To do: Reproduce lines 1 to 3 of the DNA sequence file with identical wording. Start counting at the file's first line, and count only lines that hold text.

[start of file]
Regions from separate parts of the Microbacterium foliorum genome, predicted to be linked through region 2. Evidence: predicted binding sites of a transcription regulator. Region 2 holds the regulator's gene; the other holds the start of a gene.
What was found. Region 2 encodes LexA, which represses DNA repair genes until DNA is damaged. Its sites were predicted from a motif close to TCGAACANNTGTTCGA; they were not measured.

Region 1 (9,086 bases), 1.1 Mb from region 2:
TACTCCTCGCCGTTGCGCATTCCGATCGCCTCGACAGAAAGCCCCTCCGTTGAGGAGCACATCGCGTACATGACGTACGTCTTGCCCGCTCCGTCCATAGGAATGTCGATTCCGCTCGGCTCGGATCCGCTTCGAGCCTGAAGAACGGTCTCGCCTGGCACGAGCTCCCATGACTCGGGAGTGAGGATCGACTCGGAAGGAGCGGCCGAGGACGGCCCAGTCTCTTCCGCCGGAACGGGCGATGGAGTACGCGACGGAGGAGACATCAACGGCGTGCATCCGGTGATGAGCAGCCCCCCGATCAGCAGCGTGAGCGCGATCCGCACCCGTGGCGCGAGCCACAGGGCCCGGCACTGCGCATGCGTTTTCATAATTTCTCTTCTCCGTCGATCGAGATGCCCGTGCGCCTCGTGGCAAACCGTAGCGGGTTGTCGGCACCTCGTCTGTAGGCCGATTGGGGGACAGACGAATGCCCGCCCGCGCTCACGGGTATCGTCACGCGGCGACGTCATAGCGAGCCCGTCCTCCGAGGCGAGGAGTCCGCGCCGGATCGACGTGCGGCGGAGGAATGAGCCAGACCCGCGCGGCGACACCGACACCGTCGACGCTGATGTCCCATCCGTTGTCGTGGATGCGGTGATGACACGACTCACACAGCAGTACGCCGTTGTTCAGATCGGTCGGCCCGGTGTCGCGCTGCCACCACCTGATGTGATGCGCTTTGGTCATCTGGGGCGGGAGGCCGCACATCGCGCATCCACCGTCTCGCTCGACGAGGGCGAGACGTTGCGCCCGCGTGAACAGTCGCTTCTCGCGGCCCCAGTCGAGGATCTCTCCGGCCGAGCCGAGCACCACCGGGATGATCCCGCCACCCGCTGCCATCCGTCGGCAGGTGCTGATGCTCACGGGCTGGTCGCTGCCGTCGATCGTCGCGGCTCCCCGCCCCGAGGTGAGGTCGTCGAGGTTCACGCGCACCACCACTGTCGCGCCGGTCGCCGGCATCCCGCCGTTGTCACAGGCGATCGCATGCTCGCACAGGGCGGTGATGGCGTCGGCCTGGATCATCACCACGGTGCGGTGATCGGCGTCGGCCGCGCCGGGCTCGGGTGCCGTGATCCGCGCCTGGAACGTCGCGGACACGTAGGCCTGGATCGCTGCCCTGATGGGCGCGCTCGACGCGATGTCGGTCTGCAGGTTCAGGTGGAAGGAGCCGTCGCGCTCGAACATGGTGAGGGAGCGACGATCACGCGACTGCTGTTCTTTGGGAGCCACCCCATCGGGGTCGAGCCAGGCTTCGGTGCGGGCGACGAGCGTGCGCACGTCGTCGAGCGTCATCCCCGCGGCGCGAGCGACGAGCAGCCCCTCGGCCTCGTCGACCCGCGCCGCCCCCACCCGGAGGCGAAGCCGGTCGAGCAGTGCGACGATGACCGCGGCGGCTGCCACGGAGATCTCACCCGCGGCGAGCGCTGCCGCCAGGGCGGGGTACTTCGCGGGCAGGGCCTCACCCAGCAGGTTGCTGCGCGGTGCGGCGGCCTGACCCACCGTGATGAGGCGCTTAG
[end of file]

Regions from separate parts of the Microbacterium foliorum genome, predicted to be linked through region 2. Evidence: predicted binding sites of a transcription regulator. Region 2 holds the regulator's gene; the other holds the start of a gene.
What was found. Region 2 encodes LexA, which represses DNA repair genes until DNA is damaged. Its sites were predicted from a motif close to TCGAACANNTGTTCGA; they were not measured.

Region 1 (9,086 bases), 1.1 Mb from region 2: